Review: Motorola Backflip
The stock Android media player is on board, but good luck finding it. AT&T has buried it in a sub-menu, rather than loading it into the main menu of the Backflip. Users can choose to place a shortcut on the home screen or drag it out of the sub-menu and put it in the main menu. The player software itself has not been tweaked or adjusted at all, save for a link to AT&T's Music Store.
Attaching the Backflip to your computer automatically puts it in mass storage mode and it shows up as a hard drive on your PC. You can drag and drop files directly into the Backflip's Music folder and you're golden.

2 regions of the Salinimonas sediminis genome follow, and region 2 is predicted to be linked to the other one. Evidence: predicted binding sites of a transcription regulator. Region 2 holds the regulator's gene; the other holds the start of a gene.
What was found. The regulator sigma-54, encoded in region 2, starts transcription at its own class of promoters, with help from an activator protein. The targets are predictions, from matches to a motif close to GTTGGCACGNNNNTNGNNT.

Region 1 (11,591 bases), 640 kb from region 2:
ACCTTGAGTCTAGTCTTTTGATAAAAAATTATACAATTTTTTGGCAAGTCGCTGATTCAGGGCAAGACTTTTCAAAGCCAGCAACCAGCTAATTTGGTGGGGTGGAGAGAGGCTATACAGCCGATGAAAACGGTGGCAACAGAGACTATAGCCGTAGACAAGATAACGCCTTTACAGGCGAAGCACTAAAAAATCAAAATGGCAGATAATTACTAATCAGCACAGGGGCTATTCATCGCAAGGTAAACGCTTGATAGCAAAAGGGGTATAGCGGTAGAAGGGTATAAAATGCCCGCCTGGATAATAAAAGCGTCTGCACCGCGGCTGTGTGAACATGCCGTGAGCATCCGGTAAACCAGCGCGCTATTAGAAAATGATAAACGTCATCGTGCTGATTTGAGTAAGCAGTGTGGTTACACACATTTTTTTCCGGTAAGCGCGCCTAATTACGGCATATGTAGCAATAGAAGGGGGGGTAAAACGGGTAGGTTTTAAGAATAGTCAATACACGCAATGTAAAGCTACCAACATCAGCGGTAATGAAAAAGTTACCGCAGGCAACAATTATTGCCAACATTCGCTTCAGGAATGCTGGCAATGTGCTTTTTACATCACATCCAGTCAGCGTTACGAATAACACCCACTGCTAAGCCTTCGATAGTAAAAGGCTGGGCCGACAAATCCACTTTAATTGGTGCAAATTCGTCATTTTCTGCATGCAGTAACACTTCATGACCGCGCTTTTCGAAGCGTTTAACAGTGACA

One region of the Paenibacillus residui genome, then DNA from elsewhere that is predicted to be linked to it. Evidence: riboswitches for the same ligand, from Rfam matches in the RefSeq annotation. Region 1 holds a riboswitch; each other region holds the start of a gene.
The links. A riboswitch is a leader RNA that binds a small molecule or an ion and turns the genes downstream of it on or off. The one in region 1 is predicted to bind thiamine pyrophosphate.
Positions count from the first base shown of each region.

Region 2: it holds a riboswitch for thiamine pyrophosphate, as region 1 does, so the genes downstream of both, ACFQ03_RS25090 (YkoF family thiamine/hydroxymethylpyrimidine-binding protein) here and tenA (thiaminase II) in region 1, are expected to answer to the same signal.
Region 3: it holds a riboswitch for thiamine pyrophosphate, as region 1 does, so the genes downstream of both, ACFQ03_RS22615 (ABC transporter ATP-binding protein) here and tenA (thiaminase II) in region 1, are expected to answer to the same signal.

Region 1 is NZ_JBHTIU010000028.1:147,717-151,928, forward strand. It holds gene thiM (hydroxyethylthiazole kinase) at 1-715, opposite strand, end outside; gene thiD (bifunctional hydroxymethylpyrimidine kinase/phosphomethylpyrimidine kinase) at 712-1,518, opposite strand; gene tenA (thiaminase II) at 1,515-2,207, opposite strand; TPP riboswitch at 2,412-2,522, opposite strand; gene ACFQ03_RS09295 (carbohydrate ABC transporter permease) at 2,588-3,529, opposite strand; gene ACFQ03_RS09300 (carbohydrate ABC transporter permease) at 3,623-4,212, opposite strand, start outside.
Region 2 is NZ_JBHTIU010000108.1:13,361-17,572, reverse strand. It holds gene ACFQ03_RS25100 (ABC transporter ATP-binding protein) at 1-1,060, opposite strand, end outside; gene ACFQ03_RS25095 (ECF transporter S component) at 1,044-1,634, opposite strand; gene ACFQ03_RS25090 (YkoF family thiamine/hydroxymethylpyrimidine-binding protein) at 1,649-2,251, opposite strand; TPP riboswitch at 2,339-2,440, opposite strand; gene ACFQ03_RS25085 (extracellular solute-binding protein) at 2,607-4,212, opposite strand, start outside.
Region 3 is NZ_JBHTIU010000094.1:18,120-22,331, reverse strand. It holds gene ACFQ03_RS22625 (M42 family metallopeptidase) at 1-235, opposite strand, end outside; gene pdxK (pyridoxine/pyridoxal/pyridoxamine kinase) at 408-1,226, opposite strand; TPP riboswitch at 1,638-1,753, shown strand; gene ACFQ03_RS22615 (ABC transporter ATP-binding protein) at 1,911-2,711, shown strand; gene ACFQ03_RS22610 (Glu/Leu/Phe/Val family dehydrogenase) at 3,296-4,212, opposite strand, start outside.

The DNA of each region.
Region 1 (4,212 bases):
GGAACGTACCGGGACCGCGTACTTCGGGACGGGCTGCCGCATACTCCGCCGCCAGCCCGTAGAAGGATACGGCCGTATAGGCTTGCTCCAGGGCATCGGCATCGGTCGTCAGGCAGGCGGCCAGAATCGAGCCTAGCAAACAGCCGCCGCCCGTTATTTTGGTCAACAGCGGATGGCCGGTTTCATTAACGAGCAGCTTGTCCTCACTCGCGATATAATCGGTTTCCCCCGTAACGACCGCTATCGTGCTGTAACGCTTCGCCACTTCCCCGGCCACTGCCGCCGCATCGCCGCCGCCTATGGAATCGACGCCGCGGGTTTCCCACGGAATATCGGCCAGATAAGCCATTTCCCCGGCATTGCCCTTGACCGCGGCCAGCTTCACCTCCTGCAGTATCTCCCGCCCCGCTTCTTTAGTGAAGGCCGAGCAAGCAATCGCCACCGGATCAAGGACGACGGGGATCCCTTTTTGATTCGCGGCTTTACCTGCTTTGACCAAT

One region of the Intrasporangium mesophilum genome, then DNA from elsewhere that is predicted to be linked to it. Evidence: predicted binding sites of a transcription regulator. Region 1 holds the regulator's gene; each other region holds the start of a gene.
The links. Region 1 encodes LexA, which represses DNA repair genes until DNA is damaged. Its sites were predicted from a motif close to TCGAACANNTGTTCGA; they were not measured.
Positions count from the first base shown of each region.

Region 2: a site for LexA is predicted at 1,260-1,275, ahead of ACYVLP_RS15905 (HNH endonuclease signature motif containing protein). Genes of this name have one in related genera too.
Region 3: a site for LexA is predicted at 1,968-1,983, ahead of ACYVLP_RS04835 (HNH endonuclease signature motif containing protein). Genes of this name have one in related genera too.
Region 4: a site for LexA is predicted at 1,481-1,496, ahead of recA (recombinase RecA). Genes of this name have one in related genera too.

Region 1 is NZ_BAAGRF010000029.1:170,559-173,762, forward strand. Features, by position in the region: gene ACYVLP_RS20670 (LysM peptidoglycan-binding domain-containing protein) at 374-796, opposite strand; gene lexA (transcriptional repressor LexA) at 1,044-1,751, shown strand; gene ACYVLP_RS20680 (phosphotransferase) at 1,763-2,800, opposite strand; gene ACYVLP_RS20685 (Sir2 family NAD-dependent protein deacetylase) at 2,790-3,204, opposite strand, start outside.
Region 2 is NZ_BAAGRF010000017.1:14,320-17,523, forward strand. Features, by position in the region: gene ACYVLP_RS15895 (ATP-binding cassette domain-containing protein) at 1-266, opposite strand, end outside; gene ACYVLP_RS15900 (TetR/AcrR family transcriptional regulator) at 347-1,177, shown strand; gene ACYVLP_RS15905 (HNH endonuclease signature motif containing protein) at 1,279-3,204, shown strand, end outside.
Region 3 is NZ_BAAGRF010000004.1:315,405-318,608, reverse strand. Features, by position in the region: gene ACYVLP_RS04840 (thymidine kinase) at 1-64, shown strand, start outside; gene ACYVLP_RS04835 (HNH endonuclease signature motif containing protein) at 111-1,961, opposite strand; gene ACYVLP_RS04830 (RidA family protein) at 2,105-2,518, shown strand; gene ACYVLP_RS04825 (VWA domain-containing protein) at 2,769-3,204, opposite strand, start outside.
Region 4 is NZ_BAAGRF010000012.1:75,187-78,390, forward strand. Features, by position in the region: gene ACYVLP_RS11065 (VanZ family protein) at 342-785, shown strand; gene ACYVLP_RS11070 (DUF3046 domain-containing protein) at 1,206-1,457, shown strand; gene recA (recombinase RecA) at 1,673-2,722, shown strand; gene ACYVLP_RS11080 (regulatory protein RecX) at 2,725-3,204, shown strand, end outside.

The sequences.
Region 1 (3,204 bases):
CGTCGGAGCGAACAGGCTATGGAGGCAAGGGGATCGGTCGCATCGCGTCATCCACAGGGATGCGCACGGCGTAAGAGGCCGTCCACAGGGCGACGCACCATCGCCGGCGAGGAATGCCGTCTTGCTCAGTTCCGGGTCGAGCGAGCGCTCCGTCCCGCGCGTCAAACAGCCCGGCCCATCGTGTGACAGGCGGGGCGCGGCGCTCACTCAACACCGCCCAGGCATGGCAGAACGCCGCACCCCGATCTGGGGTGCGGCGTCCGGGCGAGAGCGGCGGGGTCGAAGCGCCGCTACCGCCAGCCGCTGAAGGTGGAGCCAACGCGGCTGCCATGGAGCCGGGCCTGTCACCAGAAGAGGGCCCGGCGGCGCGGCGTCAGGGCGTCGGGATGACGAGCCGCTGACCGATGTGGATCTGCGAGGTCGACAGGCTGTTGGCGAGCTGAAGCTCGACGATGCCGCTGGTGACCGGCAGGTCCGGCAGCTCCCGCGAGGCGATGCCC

The player itself remains the bare-bones affair it's been since Day 1. You can sort through music via artist, album, song, playlist, etc. Album art is displayed if it is tagged correctly, and the interface for playing music is simple and easy to use.
Between Google, the Android Dev community, Motorola and AT&T, the stock Android music player should have upgraded by now. Sure, there are some free apps available in the Android Market, but this is one key feature where Android continues to lag behind other platforms.